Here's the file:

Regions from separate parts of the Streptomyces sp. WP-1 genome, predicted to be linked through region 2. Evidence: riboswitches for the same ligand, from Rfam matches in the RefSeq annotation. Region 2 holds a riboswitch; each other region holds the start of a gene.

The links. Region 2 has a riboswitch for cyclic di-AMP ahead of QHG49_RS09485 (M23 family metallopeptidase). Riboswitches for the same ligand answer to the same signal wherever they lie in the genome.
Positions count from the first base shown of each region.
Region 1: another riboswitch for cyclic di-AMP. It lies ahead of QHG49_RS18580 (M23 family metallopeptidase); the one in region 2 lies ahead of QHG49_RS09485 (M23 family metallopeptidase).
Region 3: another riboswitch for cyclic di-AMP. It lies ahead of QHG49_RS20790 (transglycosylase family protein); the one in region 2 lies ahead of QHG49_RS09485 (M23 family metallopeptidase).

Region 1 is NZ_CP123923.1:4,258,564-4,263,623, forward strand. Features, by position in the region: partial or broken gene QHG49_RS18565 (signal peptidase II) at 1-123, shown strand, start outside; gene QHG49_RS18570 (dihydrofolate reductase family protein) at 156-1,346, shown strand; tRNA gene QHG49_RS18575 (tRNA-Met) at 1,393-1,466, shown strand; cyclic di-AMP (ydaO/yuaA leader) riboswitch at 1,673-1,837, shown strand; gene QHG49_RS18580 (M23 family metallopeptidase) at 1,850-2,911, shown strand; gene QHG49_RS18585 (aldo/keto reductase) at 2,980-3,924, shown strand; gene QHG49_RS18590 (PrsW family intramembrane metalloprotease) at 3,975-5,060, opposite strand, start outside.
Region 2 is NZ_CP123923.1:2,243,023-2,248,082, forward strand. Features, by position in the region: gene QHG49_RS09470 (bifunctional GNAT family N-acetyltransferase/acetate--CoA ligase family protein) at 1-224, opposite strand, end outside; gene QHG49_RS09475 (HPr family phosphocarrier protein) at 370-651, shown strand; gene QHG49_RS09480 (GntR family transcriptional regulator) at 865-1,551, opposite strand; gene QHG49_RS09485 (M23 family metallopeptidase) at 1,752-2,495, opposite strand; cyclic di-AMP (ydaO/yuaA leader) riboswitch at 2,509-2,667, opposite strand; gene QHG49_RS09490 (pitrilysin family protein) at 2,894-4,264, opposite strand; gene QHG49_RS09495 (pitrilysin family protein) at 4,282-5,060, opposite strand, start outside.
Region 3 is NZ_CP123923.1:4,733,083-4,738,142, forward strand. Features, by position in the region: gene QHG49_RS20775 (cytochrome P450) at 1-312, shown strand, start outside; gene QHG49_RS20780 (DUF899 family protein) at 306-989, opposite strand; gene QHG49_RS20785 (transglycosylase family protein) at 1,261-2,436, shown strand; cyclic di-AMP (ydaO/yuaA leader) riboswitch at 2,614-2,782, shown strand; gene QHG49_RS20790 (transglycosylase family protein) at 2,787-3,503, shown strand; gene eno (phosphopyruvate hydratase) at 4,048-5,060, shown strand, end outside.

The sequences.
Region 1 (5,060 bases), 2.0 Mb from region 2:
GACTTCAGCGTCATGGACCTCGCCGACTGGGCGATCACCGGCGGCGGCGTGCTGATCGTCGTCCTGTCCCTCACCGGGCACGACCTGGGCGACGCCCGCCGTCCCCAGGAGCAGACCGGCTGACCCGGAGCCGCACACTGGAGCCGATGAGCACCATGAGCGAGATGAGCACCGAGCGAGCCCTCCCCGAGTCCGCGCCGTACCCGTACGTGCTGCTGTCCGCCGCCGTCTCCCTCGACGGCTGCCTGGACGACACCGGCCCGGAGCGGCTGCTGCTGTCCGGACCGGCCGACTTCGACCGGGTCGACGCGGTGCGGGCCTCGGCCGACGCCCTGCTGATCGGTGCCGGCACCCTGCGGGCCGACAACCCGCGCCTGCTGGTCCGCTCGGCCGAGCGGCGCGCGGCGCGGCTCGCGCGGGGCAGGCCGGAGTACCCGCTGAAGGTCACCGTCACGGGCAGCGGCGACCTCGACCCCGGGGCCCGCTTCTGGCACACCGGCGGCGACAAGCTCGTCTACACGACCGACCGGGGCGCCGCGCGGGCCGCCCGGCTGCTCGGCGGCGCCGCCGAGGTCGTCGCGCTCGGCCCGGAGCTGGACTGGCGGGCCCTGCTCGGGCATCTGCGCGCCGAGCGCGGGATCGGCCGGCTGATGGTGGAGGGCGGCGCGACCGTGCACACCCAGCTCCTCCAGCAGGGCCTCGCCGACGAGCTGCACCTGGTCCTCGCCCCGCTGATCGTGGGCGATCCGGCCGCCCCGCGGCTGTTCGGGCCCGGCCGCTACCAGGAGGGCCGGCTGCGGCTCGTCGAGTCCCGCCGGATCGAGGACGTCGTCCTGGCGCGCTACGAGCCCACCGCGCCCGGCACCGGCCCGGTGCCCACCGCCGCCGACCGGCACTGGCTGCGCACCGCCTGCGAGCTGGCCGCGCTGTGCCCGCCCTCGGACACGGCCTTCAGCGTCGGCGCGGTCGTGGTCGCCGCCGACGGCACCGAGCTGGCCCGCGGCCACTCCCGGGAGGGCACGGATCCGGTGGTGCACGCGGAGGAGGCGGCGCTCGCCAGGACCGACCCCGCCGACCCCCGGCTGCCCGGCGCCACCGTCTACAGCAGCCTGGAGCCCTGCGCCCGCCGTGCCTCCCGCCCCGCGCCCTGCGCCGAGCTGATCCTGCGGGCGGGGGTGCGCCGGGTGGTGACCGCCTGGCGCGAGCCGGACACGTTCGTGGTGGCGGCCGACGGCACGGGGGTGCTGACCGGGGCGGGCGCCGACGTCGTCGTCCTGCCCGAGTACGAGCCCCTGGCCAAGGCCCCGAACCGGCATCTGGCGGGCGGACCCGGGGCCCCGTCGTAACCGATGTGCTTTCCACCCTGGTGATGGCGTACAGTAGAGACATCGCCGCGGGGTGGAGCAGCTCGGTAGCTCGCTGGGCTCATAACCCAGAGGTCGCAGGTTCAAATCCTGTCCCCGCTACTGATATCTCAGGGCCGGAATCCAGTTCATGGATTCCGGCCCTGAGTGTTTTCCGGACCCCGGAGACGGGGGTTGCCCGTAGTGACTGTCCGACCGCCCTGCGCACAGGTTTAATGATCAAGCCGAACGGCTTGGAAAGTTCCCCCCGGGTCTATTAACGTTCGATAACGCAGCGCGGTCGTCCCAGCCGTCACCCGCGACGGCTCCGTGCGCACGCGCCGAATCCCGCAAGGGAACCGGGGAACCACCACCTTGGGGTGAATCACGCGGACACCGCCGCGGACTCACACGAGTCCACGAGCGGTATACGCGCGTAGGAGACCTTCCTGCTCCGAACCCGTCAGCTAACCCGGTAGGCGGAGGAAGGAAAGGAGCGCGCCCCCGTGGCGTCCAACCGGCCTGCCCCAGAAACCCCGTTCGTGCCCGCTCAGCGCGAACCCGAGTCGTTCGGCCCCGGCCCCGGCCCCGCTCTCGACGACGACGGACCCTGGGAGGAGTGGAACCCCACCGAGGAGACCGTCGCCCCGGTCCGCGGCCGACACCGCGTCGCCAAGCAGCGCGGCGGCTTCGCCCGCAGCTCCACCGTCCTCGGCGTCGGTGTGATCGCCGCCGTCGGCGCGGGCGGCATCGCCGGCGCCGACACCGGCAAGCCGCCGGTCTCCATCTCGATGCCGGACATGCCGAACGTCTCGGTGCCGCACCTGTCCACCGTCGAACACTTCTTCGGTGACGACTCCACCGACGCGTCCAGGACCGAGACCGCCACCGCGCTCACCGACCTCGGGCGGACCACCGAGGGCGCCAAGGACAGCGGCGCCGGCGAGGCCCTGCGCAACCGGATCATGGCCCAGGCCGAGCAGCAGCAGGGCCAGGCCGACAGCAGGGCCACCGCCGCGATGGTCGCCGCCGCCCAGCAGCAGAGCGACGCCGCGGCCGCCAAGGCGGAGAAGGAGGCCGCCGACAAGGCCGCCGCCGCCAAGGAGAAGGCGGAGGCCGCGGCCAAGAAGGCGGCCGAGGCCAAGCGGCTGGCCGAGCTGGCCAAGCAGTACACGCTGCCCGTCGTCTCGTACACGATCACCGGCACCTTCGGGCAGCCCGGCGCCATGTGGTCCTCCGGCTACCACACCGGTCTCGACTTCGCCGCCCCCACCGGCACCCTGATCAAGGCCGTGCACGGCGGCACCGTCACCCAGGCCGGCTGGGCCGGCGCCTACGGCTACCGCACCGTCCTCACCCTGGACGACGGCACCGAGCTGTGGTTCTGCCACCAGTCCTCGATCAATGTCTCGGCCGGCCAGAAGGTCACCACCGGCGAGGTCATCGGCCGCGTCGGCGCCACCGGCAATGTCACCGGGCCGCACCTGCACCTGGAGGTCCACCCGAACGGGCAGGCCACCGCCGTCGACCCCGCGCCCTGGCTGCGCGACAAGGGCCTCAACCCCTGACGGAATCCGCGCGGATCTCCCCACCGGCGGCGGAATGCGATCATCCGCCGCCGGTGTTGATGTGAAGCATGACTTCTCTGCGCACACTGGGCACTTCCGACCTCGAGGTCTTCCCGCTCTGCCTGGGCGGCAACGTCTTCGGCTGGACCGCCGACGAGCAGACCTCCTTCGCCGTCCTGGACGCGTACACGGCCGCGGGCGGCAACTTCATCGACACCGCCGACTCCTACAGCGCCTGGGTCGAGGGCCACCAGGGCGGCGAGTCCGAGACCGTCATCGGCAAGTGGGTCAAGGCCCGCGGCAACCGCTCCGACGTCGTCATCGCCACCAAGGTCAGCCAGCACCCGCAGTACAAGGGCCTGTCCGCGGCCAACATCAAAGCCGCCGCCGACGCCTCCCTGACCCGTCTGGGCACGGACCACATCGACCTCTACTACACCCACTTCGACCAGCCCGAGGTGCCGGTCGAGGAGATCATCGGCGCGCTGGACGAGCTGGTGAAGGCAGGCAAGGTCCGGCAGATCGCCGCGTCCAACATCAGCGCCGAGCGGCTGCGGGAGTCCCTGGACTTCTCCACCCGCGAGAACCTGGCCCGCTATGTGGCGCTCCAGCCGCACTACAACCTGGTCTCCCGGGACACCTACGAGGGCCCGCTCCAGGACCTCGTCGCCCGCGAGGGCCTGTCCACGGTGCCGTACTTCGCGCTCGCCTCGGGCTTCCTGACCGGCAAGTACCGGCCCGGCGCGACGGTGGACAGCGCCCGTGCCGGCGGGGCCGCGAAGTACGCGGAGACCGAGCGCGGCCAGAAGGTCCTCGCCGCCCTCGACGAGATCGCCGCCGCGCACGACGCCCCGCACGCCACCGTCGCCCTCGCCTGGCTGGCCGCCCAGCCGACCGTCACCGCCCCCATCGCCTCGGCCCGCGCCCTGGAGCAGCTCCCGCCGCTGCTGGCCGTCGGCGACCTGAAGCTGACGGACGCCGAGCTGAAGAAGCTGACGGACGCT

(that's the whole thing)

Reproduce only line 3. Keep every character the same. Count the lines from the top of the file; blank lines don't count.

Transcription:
Positions count from the first base shown of each region.